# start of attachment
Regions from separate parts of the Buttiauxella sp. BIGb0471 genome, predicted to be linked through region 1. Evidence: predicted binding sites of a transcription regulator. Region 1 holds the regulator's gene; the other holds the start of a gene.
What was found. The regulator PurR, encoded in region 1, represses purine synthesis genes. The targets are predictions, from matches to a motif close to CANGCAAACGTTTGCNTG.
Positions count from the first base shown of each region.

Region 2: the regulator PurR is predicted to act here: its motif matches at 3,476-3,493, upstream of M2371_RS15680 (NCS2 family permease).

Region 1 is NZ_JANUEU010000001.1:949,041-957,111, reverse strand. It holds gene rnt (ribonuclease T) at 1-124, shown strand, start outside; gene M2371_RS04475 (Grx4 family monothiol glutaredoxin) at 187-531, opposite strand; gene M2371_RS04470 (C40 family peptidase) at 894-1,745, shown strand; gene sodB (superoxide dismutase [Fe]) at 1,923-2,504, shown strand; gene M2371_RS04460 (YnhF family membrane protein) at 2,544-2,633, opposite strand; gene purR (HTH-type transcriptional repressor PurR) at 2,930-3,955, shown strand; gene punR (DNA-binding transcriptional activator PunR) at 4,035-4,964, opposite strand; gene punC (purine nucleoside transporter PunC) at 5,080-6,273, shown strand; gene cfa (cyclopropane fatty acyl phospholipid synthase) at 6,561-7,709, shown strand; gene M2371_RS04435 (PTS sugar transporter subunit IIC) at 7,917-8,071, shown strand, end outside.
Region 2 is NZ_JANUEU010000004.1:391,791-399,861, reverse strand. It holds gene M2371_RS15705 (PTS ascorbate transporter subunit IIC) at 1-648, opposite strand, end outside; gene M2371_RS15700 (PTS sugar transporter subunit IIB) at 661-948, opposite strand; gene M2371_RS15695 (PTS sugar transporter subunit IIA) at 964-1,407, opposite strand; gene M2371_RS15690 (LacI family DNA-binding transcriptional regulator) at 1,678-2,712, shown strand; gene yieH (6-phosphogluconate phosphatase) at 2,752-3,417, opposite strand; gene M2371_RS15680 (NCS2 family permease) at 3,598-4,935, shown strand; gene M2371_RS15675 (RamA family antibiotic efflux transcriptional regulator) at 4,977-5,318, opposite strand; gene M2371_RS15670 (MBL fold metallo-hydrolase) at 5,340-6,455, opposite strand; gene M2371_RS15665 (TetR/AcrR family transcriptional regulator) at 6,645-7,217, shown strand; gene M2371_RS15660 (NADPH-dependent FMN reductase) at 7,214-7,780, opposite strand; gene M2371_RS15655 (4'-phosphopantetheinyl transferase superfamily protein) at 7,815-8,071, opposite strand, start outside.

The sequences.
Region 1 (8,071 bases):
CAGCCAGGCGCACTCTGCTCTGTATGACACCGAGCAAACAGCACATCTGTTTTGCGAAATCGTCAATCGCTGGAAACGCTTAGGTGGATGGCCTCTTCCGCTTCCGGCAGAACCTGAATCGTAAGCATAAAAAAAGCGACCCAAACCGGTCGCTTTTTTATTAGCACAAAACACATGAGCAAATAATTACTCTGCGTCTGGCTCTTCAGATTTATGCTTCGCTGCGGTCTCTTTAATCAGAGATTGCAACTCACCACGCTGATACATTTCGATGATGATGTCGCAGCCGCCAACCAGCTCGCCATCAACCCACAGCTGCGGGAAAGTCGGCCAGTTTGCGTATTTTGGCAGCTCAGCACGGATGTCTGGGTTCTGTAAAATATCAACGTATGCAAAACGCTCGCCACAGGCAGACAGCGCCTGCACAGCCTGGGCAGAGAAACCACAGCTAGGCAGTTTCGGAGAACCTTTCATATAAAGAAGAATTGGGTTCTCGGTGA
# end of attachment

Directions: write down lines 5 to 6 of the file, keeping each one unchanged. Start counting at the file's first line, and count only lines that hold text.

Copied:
Region 1 is NZ_JANUEU010000001.1:949,041-957,111, reverse strand. It holds gene rnt (ribonuclease T) at 1-124, shown strand, start outside; gene M2371_RS04475 (Grx4 family monothiol glutaredoxin) at 187-531, opposite strand; gene M2371_RS04470 (C40 family peptidase) at 894-1,745, shown strand; gene sodB (superoxide dismutase [Fe]) at 1,923-2,504, shown strand; gene M2371_RS04460 (YnhF family membrane protein) at 2,544-2,633, opposite strand; gene purR (HTH-type transcriptional repressor PurR) at 2,930-3,955, shown strand; gene punR (DNA-binding transcriptional activator PunR) at 4,035-4,964, opposite strand; gene punC (purine nucleoside transporter PunC) at 5,080-6,273, shown strand; gene cfa (cyclopropane fatty acyl phospholipid synthase) at 6,561-7,709, shown strand; gene M2371_RS04435 (PTS sugar transporter subunit IIC) at 7,917-8,071, shown strand, end outside.
Region 2 is NZ_JANUEU010000004.1:391,791-399,861, reverse strand. It holds gene M2371_RS15705 (PTS ascorbate transporter subunit IIC) at 1-648, opposite strand, end outside; gene M2371_RS15700 (PTS sugar transporter subunit IIB) at 661-948, opposite strand; gene M2371_RS15695 (PTS sugar transporter subunit IIA) at 964-1,407, opposite strand; gene M2371_RS15690 (LacI family DNA-binding transcriptional regulator) at 1,678-2,712, shown strand; gene yieH (6-phosphogluconate phosphatase) at 2,752-3,417, opposite strand; gene M2371_RS15680 (NCS2 family permease) at 3,598-4,935, shown strand; gene M2371_RS15675 (RamA family antibiotic efflux transcriptional regulator) at 4,977-5,318, opposite strand; gene M2371_RS15670 (MBL fold metallo-hydrolase) at 5,340-6,455, opposite strand; gene M2371_RS15665 (TetR/AcrR family transcriptional regulator) at 6,645-7,217, shown strand; gene M2371_RS15660 (NADPH-dependent FMN reductase) at 7,214-7,780, opposite strand; gene M2371_RS15655 (4'-phosphopantetheinyl transferase superfamily protein) at 7,815-8,071, opposite strand, start outside.